Continue reading ‘The ability of fragmented kelp forests to mitigate ocean acidification and the effects of seasonal upwelling on kelp-purple sea urchin interactions’

Changing nutrients, dissolved oxygen and carbonate system in the Bohai and Yellow Seas, China

The Bohai and Yellow Seas in the Northwest Pacific are semi-enclosed shallow marginal seas of ecological and economic significance. By reviewing and synthesizing literature data, basin-wide decadal changes in nutrients and bottom-water dissolved oxygen and carbonate system parameters in the two coastal oceans were investigated. Results showed that both of the two coastal oceans were subject to basin-wide increases in wintertime nitrate during the past 40 years. The present-day seawater N:P ratios are usually within the algae-favorable range of 14–19. Presumably due to these changes, the Bohai Sea exhibits a 33-year decline in summertime bottom-water dissolved oxygen and the associated suppression of pH and CaCO3 saturation states in summer. The historically lowest bottom-water dissolved oxygen in the Bohai Sea was recorded at 67 μmol O2 L−1 in early September 2015, which was very close to the threshold value of hypoxia. In the Yellow Sea, periodical suppression of pH and CaCO3 saturation states occurs in its central basin area, where the net community carbonate dissolution was detectable in bottom waters in late summer and autumn, threatening marine calcifiers inhabiting there and with potentially severe consequences for valuable shellfish fisheries.

Continue reading ‘Changing nutrients, dissolved oxygen and carbonate system in the Bohai and Yellow Seas, China’

Transient carbonate chemistry in the expanded Kuroshio region

The Kuroshio is the most significant current in the western North Pacific Ocean and affects a wide area. This work shows that the intrusion of the oligotrophic upper-layer West Philippine Sea seawater into the South China Sea (SCS) as the branch of Kuroshio reduced the productivity and hence the fluxes of sinking particles in the SCS between 2013 and 2017. Conversely, the productivity in the SCS increased during a large scale Kuroshio intrusion in 1998–2006, indicating that other factors also affected the productivity. Further, the western North Pacific Ocean is acidifying, with the surface seawaters to the west having lower acidification rates. This phenomenon is likely a consequence of enhanced productivity owing to more anthropogenic nutrient inputs from the continent in the west, but needs further investigation. In the East China Sea, the Kuroshio Intermediate Water has increased nutrient concentrations, but decreased in both dissolved oxygen (DO) concentration and pH, most likely owing to reduced ventilation in the North Pacific Intermediate Water. Further warming of the surface oceans would strengthen the stratification of the surface ocean, weakening ventilation. Consequently, DO and pH would continue to decline while nutrients level increases.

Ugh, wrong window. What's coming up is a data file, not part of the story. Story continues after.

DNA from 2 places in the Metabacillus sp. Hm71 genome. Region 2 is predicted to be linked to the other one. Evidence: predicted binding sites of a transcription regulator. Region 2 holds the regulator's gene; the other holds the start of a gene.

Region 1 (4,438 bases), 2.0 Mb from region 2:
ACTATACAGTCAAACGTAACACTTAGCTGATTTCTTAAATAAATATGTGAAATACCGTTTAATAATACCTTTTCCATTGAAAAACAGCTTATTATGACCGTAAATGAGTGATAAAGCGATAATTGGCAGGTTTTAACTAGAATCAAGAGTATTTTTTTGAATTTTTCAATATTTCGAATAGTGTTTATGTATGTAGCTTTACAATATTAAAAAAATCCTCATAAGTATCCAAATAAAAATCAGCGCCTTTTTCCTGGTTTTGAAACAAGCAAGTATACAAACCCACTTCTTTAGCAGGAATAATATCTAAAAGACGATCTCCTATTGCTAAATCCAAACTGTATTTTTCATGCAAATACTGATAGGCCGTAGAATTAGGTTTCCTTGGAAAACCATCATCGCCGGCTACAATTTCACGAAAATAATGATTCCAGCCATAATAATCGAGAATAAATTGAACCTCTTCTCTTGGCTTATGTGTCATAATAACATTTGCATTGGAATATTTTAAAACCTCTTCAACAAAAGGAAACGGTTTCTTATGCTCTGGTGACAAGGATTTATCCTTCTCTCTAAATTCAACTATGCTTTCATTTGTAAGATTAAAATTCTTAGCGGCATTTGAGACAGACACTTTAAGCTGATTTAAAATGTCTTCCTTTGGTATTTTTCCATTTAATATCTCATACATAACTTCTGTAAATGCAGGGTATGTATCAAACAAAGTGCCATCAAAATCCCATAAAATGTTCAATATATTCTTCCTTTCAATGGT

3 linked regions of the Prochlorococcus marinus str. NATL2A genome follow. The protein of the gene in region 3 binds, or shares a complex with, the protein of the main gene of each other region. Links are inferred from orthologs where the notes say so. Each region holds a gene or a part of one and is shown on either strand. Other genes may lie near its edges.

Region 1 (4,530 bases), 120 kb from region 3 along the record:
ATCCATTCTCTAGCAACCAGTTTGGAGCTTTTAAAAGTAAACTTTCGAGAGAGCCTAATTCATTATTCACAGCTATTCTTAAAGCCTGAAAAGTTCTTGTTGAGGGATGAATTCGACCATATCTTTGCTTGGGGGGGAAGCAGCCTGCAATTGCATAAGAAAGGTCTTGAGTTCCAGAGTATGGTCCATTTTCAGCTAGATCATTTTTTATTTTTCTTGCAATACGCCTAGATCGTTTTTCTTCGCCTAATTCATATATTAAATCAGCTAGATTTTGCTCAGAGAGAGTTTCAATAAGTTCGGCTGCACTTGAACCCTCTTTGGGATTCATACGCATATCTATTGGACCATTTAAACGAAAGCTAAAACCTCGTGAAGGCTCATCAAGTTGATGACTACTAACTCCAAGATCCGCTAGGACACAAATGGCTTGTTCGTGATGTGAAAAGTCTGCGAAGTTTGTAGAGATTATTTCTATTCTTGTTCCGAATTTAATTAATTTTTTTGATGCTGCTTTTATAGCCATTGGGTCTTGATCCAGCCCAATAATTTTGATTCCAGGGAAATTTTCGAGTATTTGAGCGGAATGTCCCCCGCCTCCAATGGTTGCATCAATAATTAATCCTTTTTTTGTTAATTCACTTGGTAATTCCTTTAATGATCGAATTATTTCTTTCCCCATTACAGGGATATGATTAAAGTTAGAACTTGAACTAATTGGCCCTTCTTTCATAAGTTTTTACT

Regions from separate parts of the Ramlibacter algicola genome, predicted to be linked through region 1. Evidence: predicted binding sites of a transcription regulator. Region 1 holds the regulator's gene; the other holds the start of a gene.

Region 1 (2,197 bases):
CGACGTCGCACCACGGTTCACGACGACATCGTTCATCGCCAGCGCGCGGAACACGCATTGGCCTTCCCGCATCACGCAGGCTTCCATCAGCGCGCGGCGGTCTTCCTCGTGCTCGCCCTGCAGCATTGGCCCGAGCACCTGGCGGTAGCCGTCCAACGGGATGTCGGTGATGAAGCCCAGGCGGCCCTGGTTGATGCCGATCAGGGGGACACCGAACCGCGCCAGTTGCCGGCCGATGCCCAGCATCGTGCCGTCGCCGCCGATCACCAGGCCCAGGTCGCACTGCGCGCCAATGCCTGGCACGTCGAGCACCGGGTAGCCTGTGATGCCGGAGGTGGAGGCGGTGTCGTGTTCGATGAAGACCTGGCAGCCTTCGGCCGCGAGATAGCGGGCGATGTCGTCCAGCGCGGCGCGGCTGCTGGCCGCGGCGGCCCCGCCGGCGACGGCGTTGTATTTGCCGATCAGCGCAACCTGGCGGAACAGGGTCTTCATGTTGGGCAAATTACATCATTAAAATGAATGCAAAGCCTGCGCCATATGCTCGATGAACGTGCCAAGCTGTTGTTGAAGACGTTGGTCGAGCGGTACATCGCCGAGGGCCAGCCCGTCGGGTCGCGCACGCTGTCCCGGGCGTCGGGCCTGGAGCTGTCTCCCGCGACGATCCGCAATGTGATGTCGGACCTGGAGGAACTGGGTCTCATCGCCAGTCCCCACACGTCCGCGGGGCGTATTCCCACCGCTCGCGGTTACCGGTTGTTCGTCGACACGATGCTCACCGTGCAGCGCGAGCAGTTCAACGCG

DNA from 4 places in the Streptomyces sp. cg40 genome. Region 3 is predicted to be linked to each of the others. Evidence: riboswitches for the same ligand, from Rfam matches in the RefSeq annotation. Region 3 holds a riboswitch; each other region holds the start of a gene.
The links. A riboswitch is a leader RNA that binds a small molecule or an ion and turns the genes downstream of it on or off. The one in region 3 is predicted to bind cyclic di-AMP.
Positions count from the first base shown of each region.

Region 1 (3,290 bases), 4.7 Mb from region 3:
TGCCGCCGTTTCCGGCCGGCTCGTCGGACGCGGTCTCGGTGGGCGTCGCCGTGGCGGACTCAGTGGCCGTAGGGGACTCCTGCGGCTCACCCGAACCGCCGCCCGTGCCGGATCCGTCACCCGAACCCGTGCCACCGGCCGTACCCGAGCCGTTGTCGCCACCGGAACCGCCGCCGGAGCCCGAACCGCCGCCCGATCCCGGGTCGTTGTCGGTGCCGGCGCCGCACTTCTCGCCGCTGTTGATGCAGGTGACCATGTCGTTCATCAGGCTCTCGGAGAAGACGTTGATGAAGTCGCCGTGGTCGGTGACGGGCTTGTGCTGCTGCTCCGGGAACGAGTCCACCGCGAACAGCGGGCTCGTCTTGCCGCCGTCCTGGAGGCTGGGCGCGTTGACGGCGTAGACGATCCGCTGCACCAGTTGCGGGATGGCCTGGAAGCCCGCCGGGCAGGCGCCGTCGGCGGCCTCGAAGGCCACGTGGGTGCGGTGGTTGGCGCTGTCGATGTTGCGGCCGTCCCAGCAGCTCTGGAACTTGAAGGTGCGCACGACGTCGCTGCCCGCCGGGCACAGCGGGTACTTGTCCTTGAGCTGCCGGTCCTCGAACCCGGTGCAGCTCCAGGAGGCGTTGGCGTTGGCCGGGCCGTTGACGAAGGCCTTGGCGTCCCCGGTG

Continue reading ‘Transient carbonate chemistry in the expanded Kuroshio region’

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Ocean acidification in the IPCC AR5 WG II

OUP book